Forget the lab-built burger, now it’s all about cultured steak, says David Burrows.
In recent years, millions of pounds have been ploughed into developing meat products that don’t require any animals to be slaughtered. The big meat processors have also made “strategic” investments in this area of food tech.
“The prototypes are incredibly compelling,” Liz Specht, a senior scientist at the Good Food Institute, told Footprint last year. Producing meat in the lab could potentially have significant environmental benefits, plus there is no need for antibiotics and it could increase the number of “happy animals on earth”.
A report by the Adam Smith Institute in London, published in August 2018, suggested that lab-grown meat could cut greenhouse emissions by 78-96% and use 99% less land.
“For 12,000 years humans have reared animals for meat. In future they will not need to,” said the think-tank’s president, Madsen Pirie. “It will give the world access to a low-cost, high-protein diet, and the UK could become a world leader in this multibillion-pound new industry.”
Within a decade, these products will be undercutting traditional meat, according to some forecasts. Reports from the US that lab-based meats would be on the market for 2018’s Christmas dinner appear to have been wide of the mark, but there was at least a technology breakthrough in December – the world’s first steak grown from cells in a laboratory was produced in Israel.
One of the barriers facing cellular food technologists has been getting the various cell types to interact with each other to build a complete tissue structure as they would in the natural environment inside the animal. This explains why attempts so far have been limited to unstructured products such as burgers and nuggets.
To create a complete structure, like a steak, the challenge is to finding the right nutrients and the combination that allows a “multicellular matrix” to grow together efficiently. Aleph Farms has overcome this obstacle thanks to a bio-engineering platform developed in collaboration with the Technion – Israel Institute of Technology, Haifa.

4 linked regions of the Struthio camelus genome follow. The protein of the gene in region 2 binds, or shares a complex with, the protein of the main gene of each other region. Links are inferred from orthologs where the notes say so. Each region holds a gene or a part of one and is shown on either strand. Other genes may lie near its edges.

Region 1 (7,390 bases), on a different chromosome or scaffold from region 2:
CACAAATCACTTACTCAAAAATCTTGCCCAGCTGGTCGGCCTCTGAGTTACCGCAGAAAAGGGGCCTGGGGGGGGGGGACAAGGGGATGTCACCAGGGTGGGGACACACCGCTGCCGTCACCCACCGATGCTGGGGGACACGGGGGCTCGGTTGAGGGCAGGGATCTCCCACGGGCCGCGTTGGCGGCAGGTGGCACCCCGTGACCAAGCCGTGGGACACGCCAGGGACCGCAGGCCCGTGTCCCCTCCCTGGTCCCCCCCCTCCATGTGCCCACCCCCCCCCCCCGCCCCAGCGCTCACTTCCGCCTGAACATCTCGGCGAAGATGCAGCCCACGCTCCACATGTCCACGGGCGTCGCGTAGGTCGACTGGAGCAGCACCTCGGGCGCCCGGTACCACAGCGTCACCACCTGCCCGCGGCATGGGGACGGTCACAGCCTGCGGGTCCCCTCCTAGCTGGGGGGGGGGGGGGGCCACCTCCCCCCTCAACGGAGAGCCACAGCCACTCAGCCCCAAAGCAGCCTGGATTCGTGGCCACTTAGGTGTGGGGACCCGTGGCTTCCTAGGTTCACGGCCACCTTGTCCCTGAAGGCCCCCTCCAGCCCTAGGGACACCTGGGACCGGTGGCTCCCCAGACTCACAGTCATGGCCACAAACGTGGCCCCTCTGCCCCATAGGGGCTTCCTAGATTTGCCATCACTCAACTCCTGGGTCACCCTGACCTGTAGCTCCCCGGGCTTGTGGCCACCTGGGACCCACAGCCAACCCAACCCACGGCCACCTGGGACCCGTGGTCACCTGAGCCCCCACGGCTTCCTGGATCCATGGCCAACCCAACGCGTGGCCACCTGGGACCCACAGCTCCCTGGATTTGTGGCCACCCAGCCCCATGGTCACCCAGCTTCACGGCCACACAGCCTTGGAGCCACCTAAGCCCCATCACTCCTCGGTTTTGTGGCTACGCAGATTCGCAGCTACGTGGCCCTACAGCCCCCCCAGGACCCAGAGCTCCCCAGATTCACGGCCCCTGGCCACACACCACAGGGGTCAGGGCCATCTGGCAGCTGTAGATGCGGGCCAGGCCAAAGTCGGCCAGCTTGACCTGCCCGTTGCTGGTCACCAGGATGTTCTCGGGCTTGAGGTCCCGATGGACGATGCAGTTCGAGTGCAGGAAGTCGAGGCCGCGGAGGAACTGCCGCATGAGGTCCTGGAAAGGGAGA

"Making a patty or a sausage from cells cultured outside the animal is challenging enough. Imagine how difficult it is to create a whole-muscle steak,” said the company’s co-founder and CEO, Didier Toubia. The initial products are still “relatively thin”, but the technology “marks a true breakthrough” given that there is not only the texture and structure of beef muscle tissue steak but the flavour and shape too.
Amir Ilan, a chef at the restaurant Paris Texas in Ramat Gan, Israel, has tried cooking up the steak (and there’s a video of him doing it). He said it has high culinary potential. “It can be readily incorporated into top-shelf preparations or served in premium-casual restaurants, trendy cafés, bistros, or other eateries,” he explained.
The prototype reportedly costs £40 for a small strip – not outrageous given that the first lab-grown burger five years ago reportedly cost in the region of £225,000. However, the cost would still need to fall to make it an attractive proposition in foodservice.
There are still no commercially available lab meat products – the new steak is three to four years away from arriving on menus. However, there’s a belief that things have improved dramatically since that day in August 2013 when the first lab-grown burger was tasted by a couple of food critics during a news conference in London.
But some are not sure whether the savings are as impressive as reports suggest. Marco Springmann, who has conducted detailed research into the links between diets and climate change at the University of Oxford, said there is no indication that lab-grown meat is significantly better for the environment and health than existing alternatives to beef. “The latest reviews have put the emissions of lab-grown meat at several times that of chicken and far above any plant-based alternative, in particular due to the large energy inputs needed during production,” he told the Guardian recently.
What’s more, will all that readily available, cheap and yet “ethically produced” steak only encourage overconsumption of meat – and fuel obesity? Or will it become affordable enough for those facing malnutrition? That these debates are now beginning to play out in the media suggests that commercially availability really is imminent.
So could we be eating turkey reared in a Petri dish come next Christmas? Maybe. The technology is improving rapidly, but the costs remain prohibitive. There are a number of unanswered environmental, ethical and social questions, but after months of wrangling it seems regulation of cell-cultured meats has been agreed in the US at least – a decision which “provides a clear path to market for cell-based products”, according to the food tech start-up Memphis Meats. The only challenge then is convincing people to eat it…